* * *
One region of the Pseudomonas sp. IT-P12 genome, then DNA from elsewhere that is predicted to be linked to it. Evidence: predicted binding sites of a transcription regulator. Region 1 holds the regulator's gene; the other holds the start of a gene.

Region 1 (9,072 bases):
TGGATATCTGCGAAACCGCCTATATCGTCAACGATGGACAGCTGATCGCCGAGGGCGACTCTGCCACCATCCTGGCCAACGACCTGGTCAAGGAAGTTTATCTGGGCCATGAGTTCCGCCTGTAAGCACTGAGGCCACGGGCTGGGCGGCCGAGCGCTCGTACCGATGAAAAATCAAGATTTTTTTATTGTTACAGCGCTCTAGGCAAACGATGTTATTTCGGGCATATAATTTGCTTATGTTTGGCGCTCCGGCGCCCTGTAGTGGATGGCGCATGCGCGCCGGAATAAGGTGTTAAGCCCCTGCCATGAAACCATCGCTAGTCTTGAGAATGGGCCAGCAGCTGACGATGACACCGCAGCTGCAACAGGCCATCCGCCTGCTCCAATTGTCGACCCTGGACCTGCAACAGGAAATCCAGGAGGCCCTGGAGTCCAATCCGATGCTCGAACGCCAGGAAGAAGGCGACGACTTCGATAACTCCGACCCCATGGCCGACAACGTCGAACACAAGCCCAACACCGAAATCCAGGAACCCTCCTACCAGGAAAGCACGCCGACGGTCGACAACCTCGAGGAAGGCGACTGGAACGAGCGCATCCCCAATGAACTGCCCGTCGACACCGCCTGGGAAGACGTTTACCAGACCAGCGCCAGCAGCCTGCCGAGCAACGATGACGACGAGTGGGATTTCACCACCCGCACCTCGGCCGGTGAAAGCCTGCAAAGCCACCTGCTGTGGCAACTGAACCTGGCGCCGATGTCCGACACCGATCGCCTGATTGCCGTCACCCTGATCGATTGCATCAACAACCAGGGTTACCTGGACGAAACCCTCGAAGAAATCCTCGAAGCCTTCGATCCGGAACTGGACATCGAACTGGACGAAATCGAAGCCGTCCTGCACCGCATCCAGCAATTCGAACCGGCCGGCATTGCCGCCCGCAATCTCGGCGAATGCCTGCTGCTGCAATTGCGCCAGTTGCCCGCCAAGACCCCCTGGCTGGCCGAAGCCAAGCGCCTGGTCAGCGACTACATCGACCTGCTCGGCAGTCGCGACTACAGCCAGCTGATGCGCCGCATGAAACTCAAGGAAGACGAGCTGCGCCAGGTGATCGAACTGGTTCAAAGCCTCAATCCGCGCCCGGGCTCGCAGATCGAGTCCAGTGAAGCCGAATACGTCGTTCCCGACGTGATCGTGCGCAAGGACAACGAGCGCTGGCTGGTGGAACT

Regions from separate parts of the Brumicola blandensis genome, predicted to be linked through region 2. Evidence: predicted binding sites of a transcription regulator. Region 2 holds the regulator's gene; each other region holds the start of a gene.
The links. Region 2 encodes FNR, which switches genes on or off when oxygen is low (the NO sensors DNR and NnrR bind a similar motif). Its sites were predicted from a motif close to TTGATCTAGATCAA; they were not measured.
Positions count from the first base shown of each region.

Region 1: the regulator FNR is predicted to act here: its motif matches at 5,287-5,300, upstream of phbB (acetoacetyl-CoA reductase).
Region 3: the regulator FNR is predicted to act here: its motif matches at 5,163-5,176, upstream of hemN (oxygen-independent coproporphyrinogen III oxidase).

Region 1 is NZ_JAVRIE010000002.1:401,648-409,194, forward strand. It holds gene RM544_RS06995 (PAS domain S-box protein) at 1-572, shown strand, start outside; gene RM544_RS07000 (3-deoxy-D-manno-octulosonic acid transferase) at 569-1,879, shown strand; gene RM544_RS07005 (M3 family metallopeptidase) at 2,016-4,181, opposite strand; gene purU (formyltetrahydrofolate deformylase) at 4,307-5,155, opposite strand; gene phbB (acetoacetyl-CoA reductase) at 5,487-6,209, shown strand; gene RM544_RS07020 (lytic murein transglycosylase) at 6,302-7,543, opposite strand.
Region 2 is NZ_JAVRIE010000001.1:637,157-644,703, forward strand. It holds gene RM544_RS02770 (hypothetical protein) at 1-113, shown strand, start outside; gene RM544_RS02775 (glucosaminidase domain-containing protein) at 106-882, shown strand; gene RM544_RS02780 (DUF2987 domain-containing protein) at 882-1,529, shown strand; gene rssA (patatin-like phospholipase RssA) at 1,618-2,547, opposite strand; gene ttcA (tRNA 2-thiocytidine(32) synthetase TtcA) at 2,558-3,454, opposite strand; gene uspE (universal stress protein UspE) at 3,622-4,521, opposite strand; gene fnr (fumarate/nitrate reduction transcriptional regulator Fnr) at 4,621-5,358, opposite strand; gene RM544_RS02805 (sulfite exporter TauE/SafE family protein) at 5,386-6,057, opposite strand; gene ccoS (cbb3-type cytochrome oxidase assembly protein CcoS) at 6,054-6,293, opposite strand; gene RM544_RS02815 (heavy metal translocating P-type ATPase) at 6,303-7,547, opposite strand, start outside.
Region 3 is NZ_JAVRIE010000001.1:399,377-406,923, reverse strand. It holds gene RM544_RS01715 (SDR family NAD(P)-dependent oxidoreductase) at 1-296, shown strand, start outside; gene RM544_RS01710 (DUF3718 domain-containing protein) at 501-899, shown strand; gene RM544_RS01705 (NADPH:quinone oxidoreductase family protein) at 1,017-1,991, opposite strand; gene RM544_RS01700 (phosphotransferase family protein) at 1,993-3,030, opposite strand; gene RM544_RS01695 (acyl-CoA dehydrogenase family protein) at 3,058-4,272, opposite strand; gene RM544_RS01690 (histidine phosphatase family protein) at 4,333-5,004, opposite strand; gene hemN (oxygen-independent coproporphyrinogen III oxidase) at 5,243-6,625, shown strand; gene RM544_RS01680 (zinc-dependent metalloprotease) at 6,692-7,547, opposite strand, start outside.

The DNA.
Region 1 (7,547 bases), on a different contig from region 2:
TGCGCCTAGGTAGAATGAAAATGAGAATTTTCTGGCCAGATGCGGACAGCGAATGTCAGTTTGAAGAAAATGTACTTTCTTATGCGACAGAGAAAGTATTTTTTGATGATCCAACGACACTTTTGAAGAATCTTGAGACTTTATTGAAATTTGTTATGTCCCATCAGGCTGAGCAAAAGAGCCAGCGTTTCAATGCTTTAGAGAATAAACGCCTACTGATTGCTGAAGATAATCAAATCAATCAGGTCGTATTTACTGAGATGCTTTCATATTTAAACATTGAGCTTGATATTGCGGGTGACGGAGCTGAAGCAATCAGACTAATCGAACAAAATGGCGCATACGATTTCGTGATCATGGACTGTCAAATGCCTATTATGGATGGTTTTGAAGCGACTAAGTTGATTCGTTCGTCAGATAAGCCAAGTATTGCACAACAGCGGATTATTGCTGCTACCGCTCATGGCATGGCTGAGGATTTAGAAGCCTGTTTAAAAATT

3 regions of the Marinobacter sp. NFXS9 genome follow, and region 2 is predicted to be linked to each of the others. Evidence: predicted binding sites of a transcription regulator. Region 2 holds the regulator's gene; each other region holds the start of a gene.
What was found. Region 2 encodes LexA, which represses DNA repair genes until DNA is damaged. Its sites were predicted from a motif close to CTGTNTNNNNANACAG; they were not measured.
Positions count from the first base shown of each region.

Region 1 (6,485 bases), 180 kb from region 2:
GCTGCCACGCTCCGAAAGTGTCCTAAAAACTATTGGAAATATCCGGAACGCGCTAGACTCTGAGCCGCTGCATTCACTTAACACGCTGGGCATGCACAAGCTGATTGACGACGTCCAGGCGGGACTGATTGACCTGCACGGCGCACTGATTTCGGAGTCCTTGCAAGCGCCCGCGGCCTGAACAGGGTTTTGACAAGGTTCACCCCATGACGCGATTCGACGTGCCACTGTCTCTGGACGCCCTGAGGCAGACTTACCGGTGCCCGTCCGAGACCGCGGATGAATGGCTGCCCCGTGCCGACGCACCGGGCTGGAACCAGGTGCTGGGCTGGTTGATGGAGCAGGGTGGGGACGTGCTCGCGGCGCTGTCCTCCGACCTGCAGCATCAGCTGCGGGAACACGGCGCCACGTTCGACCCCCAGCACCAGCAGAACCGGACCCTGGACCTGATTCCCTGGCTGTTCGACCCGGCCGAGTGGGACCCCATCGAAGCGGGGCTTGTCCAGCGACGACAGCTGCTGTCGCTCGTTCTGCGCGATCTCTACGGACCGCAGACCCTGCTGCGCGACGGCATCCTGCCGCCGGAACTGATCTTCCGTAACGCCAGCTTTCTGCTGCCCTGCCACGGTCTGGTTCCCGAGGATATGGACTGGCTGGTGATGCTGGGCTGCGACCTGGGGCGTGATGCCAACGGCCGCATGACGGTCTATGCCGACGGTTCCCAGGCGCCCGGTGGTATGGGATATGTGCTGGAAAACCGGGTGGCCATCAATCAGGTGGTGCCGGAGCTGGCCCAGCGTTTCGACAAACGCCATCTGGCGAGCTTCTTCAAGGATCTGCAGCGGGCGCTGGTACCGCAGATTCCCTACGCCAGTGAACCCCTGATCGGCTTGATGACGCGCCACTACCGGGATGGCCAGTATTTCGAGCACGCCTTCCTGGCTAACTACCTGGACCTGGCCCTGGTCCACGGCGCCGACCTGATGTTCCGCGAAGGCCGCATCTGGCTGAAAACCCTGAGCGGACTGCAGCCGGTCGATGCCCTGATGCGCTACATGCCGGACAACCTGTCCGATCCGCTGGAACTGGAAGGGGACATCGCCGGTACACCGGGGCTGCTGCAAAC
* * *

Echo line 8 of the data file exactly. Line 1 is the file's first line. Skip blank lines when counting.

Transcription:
Region 3: the regulator FNR is predicted to act here: its motif matches at 5,163-5,176, upstream of hemN (oxygen-independent coproporphyrinogen III oxidase).